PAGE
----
- On September 28, 2018
- cannabis, cannabis regulations, cases dismissed, convictions, crime, law, legal cannabis, marijuana, regulation, Seattle, Washington
Seattle Municipal Court judges unanimously agreed to vacate misdemeanor marijuana convictions in the city from 1996 to 2010.
City Attorney Pete Holmes filed a motion in April asking the court to dismiss marijuana convictions “to right the injustices of a drug war that has primarily targeted people of color.” The ruling could affect more than 500 people charged or convicted of marijuana-related misdemeanors. The Seattle court doesn’t handle felony cases.
The judges noted in their ruling that of the more than 500 cases between 1996 and 2010, 46% of defendants were African-American.
“Inasmuch as the conduct for which the defendant was convicted is no longer criminal, setting aside the conviction and dismissing the case serves the interests of justice,” the judges wrote.
Washington state legalized adult-use cannabis in 2012. After Holmes was elected in 2010, his office stopped prosecuting marijuana-possession cases.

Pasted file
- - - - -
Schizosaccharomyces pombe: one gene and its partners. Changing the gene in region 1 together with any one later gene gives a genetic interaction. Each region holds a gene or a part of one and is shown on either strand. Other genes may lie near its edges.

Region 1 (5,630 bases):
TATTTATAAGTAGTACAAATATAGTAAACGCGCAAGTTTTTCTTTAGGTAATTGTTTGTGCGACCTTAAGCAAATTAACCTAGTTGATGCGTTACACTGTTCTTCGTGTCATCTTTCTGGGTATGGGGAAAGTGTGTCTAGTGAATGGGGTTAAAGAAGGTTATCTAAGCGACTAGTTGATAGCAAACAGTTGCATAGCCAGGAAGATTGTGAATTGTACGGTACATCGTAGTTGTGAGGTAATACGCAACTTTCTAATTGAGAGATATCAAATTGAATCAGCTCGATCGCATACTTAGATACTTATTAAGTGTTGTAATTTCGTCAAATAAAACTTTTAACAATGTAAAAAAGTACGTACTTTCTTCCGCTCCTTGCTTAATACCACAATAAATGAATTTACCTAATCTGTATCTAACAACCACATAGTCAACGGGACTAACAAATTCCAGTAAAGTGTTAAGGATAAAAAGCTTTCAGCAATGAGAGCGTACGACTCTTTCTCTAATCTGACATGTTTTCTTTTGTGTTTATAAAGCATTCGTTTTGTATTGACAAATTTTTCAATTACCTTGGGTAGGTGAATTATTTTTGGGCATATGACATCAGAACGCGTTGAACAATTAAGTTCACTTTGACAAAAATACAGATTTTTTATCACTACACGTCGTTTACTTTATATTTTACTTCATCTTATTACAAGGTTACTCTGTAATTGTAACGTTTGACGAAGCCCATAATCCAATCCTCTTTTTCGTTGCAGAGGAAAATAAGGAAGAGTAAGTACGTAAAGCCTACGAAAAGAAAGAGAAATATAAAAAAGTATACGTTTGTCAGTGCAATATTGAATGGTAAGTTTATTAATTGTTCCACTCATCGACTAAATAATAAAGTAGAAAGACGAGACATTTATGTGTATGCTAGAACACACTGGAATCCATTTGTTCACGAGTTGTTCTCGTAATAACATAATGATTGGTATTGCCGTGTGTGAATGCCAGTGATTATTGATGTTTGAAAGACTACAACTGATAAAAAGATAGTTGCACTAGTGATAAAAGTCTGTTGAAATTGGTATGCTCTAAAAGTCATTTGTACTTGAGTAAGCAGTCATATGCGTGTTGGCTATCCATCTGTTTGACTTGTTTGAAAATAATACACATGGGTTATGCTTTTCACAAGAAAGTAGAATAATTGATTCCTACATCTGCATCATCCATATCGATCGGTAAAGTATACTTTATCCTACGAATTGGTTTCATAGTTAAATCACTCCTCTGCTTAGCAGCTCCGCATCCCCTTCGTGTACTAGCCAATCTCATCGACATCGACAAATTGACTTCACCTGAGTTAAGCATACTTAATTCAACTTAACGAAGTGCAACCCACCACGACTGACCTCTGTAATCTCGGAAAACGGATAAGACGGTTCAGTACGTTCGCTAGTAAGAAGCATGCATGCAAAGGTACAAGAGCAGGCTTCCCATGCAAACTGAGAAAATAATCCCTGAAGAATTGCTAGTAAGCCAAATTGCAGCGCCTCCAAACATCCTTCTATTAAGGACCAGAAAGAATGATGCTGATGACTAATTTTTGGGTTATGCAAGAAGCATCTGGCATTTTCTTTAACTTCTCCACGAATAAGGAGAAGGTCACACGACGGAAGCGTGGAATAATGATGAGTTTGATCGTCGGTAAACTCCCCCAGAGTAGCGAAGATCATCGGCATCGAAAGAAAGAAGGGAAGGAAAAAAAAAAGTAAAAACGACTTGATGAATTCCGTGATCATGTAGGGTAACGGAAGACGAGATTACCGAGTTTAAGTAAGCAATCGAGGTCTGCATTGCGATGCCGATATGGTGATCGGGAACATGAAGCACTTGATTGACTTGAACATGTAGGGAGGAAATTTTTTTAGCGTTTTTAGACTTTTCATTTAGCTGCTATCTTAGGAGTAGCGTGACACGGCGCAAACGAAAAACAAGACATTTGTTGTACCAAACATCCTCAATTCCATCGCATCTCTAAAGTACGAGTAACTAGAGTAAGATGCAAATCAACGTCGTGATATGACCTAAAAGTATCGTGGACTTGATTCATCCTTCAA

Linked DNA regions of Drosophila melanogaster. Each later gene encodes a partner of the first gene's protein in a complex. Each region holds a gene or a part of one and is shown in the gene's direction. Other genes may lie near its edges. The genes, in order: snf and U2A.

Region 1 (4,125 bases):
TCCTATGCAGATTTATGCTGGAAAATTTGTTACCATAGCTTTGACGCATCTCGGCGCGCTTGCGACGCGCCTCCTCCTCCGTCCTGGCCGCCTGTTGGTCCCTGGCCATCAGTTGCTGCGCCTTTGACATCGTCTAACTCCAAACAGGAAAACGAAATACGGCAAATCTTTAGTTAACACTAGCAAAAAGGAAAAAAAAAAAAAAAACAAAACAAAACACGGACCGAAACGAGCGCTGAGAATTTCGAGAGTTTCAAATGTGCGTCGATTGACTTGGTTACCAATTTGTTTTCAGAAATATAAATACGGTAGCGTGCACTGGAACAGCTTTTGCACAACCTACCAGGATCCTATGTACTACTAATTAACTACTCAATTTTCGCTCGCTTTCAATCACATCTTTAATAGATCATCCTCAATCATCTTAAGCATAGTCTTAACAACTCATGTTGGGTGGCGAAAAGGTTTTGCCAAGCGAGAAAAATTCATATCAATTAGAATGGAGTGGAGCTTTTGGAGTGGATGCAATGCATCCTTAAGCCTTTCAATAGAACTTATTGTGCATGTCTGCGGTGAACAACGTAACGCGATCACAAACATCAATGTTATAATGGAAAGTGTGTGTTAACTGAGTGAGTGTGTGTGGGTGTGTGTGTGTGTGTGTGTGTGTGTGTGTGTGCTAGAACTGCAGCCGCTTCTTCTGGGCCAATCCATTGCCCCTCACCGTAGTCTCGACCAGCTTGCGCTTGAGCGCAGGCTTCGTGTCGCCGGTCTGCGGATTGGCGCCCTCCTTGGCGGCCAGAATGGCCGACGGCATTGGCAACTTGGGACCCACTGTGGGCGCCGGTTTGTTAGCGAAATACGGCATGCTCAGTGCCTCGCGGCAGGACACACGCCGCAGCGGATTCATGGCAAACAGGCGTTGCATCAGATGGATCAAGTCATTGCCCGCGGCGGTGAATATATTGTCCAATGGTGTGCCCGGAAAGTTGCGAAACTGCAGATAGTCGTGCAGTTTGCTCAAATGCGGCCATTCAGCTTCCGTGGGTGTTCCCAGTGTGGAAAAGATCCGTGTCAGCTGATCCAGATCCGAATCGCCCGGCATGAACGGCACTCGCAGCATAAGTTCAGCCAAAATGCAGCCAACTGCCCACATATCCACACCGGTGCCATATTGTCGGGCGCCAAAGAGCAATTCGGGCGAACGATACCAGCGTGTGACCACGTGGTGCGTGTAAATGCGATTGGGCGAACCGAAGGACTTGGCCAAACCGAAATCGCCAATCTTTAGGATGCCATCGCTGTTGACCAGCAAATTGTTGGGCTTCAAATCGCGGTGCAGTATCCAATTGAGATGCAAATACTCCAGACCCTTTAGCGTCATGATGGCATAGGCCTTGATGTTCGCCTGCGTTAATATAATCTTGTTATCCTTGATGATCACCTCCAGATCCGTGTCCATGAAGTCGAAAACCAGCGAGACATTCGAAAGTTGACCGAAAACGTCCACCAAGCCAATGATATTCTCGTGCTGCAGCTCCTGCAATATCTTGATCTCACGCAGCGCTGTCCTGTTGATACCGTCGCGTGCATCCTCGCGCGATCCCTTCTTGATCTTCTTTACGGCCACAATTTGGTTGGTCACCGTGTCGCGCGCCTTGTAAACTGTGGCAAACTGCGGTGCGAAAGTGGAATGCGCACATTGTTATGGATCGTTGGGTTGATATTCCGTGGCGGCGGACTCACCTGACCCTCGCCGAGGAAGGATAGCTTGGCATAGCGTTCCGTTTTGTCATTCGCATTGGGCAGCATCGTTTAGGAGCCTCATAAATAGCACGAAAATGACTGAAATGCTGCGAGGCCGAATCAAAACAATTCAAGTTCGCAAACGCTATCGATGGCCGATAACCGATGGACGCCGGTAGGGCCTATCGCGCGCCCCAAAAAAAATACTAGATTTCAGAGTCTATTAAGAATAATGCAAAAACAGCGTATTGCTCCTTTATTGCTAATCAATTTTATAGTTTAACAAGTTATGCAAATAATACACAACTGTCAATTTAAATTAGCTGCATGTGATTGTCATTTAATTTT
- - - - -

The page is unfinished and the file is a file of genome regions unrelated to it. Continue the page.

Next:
“We’ve taken another important step to right the wrongs of the failed war on drugs, and to build true economic opportunity for all…For too many who call Seattle a home, a misdemeanor marijuana conviction or charge has created barriers to opportunity – to good jobs, housing, loans, and education. It created a permanent criminal record that traveled with people their whole life. And we know now that it disproportionately targeted communities of color,” said Mayor Jenny Durkan.
The court expects to have the convictions vacated by mid-November after defendants are mailed notices and given a chance to object or ask for individualized findings. Those who don’t respond will have their conviction automatically vacated.
“While we cannot reverse all the harm that was done, we will continue to act to give Seattle residents – including immigrants and refugees – a clean slate.”
In a press release, Holmes said that the city should “take a moment to recognize the significance” of overturning marijuana-related convictions. “We’ve come a long way, and I hope this action inspires other jurisdictions to follow suit.”
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